Intrinsic reasoning about functional programs. II: Unipolar induction and primitive-recursion.

*(English)*Zbl 1046.03015Summary: We continue our study, started in Part I [Ann. Pure Appl. Log. 114, 117–153 (2002; Zbl 0992.03037)], of reasoning about recursion equations in rudimentary theories for inductive data, dubbed intrinsic theories. We show that the functions that are provable using unipolar induction are precisely the primitive-recursive functions, where we call an instance of induction unipolar if data predicates do not occur in the induction formula both positively and negatively.

Two special cases of this result are well known, namely induction over \(\Sigma_1^0\) and \(\Pi_1^0\). Here, however, induction formulas may have unrestricted quantifier alternations as long as those quantifiers that are relativized to data do not violate the prescribed restriction. The main technical challenge is in showing that the functions provable by unipolar induction, even in classical logic, are primitive-recursive.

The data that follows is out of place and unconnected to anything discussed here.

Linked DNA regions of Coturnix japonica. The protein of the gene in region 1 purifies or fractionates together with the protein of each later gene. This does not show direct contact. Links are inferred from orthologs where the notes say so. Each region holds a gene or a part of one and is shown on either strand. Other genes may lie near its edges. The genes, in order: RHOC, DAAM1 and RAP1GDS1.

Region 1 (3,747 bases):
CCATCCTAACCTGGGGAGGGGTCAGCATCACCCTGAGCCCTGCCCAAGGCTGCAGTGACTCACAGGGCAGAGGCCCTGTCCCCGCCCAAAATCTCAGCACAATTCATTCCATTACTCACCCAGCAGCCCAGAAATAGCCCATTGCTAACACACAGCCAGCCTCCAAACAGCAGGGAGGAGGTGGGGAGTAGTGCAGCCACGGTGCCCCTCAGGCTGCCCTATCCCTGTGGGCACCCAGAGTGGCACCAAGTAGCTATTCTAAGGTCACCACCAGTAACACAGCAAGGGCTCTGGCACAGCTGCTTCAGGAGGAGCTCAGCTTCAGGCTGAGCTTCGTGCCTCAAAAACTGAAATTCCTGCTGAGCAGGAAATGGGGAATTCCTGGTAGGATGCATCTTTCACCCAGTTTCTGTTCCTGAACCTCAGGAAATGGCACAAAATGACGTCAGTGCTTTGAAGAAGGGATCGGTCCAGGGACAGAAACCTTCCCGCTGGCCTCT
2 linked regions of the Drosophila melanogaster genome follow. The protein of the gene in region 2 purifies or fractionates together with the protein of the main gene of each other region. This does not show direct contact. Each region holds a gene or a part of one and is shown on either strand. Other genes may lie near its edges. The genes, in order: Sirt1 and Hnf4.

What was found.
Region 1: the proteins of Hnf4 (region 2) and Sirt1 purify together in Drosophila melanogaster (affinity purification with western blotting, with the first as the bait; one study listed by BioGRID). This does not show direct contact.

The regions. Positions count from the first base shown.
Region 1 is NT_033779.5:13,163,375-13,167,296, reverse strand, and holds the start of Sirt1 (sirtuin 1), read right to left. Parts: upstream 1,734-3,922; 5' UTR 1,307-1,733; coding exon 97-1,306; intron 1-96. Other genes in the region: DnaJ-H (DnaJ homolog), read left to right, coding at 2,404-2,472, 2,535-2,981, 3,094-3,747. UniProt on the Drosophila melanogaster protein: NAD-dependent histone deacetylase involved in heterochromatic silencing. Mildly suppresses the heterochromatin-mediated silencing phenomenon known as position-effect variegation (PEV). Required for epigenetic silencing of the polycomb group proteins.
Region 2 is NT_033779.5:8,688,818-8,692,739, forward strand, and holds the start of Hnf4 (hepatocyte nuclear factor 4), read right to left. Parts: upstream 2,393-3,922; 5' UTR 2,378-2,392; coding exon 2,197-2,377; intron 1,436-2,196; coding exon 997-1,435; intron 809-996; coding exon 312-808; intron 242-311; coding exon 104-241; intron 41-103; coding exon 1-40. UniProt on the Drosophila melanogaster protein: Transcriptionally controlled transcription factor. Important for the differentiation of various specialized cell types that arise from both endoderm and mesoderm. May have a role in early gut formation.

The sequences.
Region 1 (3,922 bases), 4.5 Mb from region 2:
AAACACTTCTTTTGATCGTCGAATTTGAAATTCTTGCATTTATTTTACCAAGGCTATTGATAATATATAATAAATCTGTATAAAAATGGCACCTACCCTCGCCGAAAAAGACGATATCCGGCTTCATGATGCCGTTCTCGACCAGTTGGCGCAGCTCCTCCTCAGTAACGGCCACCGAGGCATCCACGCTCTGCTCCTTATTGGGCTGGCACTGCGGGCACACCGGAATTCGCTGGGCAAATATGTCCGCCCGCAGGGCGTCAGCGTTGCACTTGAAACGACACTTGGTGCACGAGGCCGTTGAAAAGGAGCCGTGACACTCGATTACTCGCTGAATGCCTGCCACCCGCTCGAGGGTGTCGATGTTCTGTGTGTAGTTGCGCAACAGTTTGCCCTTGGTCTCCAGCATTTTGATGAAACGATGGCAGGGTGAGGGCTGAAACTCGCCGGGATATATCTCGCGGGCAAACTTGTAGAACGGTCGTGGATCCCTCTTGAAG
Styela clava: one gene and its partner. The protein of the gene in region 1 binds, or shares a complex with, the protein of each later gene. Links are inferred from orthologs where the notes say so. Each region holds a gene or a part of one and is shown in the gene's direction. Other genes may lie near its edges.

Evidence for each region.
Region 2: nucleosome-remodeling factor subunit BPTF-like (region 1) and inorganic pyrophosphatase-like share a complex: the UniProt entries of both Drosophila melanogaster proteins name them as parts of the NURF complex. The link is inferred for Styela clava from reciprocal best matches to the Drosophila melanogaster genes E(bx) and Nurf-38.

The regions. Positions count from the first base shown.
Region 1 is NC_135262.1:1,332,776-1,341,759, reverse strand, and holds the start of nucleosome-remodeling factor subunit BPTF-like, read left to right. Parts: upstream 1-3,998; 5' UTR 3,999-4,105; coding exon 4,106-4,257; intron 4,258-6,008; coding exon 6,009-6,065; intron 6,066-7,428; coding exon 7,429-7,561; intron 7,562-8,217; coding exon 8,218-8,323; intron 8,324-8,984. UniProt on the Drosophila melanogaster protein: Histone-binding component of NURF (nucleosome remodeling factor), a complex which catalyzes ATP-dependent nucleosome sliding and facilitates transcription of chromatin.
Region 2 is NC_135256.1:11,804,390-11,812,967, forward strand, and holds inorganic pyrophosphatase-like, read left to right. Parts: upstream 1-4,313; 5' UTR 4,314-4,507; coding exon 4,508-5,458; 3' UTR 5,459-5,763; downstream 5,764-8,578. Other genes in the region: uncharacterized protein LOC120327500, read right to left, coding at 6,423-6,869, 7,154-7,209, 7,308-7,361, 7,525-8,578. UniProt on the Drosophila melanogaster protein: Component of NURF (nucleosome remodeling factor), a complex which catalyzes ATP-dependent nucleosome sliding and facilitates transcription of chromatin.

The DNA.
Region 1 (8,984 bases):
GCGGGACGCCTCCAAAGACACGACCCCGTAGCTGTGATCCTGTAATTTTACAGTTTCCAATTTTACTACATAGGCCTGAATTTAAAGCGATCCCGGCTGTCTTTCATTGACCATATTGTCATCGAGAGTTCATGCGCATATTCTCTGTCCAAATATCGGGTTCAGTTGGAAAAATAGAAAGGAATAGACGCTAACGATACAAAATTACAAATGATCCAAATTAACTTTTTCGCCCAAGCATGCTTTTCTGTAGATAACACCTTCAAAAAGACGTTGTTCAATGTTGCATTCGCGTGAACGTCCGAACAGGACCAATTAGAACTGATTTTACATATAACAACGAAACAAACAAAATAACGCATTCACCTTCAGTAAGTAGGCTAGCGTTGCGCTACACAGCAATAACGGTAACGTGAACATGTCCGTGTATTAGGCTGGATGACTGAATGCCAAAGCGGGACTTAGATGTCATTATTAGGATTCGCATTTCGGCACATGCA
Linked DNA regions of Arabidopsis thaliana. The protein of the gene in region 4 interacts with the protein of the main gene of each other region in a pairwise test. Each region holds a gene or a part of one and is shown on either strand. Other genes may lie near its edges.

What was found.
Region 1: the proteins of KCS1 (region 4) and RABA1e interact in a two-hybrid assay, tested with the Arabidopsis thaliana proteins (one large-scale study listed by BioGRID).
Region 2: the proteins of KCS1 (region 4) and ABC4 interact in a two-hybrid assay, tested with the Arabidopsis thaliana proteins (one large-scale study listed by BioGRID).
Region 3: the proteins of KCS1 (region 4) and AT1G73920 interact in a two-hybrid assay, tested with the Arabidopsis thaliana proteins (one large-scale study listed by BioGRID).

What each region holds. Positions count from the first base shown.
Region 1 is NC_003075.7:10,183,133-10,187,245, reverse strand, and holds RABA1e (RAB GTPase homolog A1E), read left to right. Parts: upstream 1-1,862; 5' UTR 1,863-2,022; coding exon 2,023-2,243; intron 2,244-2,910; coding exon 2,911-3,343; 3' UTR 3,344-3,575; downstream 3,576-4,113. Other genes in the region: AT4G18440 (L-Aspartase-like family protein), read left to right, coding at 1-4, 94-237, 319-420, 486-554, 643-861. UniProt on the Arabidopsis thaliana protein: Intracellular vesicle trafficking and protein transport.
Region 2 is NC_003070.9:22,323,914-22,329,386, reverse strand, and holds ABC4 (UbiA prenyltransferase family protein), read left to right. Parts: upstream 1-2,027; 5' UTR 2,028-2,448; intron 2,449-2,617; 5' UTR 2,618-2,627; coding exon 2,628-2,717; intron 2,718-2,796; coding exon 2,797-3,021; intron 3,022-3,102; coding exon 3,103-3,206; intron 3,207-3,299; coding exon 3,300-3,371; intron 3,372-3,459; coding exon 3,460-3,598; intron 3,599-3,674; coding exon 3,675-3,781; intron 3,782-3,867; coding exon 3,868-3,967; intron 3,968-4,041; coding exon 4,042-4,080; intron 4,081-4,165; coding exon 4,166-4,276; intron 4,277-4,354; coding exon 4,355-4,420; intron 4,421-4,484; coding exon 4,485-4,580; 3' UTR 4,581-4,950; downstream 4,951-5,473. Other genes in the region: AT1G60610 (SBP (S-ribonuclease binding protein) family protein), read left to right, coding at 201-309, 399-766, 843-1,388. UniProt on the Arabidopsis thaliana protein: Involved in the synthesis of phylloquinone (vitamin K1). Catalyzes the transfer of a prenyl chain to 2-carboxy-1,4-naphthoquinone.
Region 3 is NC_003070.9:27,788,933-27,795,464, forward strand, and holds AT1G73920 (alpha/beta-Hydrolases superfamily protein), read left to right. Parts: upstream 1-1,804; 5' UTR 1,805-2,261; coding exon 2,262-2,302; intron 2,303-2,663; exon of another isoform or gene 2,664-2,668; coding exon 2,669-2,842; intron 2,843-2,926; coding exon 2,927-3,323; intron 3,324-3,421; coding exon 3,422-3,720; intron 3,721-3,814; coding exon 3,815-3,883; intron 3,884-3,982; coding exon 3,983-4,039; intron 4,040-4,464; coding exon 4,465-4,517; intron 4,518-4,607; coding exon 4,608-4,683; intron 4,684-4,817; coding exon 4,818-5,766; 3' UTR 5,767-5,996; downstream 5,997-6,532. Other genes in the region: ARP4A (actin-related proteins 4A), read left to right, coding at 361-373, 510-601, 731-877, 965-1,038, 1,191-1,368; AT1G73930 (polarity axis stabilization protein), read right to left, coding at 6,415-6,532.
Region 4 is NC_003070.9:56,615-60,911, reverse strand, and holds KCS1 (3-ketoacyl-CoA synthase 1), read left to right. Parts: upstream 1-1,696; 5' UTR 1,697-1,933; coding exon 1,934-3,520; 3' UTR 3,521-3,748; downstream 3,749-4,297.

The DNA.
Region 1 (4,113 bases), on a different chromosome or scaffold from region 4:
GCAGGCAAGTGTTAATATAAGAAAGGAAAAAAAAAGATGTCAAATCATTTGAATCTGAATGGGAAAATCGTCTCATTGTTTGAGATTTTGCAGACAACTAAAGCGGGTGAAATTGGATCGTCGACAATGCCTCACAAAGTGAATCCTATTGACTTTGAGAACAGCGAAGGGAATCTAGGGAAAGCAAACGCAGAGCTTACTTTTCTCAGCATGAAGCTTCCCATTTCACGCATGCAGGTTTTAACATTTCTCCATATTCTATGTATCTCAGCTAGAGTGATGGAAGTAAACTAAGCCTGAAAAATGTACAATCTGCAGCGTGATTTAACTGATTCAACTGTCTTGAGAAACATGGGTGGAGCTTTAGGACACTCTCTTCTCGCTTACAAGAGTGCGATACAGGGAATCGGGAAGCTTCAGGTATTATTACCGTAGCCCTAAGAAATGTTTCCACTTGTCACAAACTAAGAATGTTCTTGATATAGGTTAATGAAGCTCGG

The result is generic with respect to the underlying inductive data, suggesting a potentially useful formalization of primitive-recursive mathematics.

Two special cases of this result are well known, namely induction over \(\Sigma_1^0\) and \(\Pi_1^0\). Here, however, induction formulas may have unrestricted quantifier alternations as long as those quantifiers that are relativized to data do not violate the prescribed restriction. The main technical challenge is in showing that the functions provable by unipolar induction, even in classical logic, are primitive-recursive.

The result is generic with respect to the underlying inductive data, suggesting a potentially useful formalization of primitive-recursive mathematics.

##### MSC:

03B70 | Logic in computer science |

68N18 | Functional programming and lambda calculus |

03D20 | Recursive functions and relations, subrecursive hierarchies |

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\textit{D. Leivant}, Theor. Comput. Sci. 318, No. 1--2, 181--196 (2004; Zbl 1046.03015)

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